Berlina Aerodinamica Tecnica 5, 6, and 9—better known to automotive enthusiasts as the Alfa-Romeo B.A.T. cars—are on their way to a new home. The aerodynamic 1950s concept cars sold for $14.84 million at RM Sotheby’s Contemporary Art Auction on October 28 in New York. The presale estimate was $14M–$20M.
Hagerty auction editor Andrew Newton says bidding stalled at $12M before slowing rising in $250,000 increments.
“While these cars represent a pure mixture of form and function—and they’re incredibly aerodynamic even by today’s standards—their dramatic shapes are what make them so spectacular. For that reason, it made sense to put them in a contemporary art auction,” Newton says. “The price also makes sense or may even be a bit modest since it bought three of the world’s most famous concept cars—and they really do belong together.”
Bertone built the dynamic trio in 1953, ’54, and ’55 for the annual Turin Motor Show, exhibiting its artistic vision and hopefully inspiring other designers to expand reach for higher creative heights.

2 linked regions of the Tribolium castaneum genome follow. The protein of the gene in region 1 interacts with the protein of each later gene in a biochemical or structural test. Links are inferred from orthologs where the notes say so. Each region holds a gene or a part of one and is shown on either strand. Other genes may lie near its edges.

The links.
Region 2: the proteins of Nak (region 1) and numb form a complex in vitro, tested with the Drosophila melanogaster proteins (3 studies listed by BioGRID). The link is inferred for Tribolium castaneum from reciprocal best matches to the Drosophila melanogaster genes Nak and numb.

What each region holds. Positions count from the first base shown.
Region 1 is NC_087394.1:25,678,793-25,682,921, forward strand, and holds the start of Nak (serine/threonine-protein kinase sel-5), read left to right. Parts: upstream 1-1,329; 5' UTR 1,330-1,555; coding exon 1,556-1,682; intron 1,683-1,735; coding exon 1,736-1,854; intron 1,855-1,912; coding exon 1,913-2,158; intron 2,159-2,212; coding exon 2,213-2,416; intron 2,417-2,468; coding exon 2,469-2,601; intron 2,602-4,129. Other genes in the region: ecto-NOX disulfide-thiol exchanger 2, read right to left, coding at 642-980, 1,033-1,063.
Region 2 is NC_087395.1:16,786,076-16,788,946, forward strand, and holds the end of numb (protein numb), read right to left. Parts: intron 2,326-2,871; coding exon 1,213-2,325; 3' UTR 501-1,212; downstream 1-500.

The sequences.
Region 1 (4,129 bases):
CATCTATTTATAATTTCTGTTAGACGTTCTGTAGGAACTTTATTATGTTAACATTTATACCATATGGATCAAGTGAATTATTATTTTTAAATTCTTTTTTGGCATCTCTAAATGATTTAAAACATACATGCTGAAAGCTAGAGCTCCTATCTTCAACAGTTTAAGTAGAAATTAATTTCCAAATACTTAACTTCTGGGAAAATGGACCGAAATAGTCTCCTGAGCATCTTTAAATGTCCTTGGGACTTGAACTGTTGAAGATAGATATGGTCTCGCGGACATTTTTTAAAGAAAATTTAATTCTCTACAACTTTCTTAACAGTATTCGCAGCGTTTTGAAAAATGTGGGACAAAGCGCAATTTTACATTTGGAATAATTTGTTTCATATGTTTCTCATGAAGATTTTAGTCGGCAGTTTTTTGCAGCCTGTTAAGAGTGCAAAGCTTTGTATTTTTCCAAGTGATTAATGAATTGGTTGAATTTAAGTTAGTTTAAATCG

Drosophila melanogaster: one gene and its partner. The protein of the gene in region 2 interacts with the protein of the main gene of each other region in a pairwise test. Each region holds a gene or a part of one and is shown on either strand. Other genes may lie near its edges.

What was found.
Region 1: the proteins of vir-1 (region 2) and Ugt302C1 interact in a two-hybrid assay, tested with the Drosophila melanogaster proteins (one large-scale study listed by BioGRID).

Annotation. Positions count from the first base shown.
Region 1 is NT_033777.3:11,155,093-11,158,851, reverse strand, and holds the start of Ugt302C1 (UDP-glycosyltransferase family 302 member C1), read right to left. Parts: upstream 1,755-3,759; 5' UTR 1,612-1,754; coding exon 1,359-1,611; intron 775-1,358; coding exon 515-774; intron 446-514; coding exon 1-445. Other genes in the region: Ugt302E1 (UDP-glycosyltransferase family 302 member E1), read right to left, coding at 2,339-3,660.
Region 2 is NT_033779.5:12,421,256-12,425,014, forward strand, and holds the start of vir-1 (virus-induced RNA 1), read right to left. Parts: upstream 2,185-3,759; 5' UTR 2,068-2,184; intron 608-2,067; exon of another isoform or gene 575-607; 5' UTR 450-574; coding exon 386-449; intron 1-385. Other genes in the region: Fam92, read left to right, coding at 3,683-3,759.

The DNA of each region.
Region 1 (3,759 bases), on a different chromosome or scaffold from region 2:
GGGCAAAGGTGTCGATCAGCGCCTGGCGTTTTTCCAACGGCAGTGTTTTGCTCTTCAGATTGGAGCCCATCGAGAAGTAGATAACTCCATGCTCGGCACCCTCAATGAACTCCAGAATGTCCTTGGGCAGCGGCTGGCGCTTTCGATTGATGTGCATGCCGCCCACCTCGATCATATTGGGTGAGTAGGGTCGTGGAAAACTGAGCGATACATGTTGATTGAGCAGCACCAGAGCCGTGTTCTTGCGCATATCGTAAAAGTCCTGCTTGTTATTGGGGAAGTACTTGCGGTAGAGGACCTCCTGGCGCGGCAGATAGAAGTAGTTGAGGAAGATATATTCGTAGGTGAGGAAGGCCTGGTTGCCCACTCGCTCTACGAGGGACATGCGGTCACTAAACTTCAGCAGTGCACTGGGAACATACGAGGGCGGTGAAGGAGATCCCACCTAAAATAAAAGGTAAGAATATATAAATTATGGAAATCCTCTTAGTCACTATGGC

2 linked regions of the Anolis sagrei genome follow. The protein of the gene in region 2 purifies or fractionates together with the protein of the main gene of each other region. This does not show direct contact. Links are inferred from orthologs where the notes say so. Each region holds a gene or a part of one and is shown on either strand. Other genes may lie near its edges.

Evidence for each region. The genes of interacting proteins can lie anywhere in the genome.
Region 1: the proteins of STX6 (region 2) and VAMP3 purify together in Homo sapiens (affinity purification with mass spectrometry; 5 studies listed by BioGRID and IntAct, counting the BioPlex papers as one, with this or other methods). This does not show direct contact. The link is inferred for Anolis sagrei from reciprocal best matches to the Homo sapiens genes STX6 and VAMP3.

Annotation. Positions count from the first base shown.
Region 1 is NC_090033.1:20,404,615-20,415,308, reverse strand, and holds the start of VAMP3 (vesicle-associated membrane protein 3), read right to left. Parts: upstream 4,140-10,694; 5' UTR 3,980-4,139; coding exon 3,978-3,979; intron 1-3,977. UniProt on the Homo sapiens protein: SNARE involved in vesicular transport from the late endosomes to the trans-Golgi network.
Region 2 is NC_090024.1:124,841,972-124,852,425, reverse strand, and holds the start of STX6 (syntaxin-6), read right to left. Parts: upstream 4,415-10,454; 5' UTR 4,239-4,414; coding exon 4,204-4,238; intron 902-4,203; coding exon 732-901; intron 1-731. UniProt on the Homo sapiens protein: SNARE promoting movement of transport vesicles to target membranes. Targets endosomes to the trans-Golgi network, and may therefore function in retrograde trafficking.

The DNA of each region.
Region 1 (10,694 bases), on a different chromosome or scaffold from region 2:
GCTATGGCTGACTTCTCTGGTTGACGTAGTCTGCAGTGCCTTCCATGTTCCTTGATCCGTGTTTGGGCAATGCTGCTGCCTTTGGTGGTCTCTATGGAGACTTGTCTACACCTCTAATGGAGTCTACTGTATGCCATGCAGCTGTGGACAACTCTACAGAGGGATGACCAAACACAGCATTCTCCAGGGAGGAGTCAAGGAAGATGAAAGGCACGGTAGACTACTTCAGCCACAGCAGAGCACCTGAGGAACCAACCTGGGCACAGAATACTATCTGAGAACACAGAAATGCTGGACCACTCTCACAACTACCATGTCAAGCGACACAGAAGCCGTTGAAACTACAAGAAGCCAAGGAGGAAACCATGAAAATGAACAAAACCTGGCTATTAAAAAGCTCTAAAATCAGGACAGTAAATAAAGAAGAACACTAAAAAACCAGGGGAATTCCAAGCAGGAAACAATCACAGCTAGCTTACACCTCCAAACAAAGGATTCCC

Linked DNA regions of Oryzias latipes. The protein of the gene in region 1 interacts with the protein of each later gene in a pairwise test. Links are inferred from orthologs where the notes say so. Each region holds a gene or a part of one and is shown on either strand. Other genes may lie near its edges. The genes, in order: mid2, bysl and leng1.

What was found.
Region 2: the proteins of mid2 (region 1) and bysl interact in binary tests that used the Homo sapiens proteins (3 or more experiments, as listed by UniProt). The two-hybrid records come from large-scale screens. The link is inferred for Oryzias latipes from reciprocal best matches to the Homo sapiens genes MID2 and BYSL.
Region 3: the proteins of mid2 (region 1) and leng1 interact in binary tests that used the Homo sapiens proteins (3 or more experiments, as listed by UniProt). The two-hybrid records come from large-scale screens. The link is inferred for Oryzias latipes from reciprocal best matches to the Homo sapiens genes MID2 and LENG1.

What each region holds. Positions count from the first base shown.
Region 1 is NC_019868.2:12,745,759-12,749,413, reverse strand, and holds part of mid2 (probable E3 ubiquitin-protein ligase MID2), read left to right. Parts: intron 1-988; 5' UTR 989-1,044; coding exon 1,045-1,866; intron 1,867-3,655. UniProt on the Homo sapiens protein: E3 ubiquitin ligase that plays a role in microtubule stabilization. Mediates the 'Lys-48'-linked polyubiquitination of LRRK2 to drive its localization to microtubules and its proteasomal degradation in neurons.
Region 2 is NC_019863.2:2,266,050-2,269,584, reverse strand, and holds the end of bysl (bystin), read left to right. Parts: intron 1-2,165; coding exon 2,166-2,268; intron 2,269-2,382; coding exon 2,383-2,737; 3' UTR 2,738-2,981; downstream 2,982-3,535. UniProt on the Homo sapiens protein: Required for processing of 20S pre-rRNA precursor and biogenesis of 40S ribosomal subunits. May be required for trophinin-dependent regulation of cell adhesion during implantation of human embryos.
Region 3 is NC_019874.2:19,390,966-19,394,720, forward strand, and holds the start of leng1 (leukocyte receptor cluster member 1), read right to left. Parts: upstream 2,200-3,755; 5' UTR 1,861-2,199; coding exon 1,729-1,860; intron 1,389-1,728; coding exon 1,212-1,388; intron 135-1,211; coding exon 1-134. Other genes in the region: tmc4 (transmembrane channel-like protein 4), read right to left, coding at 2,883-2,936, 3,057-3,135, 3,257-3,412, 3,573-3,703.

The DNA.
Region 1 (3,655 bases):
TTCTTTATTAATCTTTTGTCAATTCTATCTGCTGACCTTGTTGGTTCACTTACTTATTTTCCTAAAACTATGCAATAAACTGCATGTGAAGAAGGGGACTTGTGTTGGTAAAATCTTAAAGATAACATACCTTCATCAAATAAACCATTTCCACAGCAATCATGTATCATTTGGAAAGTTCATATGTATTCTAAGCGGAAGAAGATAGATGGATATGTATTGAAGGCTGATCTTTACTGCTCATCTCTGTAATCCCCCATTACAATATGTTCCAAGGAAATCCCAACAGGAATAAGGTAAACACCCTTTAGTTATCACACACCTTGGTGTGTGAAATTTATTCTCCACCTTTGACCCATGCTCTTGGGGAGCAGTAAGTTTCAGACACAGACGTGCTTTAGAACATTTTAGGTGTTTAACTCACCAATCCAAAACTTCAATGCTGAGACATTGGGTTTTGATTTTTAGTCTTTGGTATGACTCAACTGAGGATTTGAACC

The B.A.T. cars were reunited under single ownership in the early 1990s. The last time they changed hands was in 2005, when they were purchased by the Blackhawk Museum for $8M.
B.A.T. 5, displayed at the 1953 Turin Show, was the final iteration of Scaglione’s full-sized models, following four prior attempts. It was based on the Alfa Romeo 1900, but it looked like nothing the public had ever seen. B.A.T. 7 was even more outlandish, but B.A.T. 9 resembled an actual road-going car more than its predecessors. All three were running, driving vehicles, and their impeccable craftsmanship make them true works of art.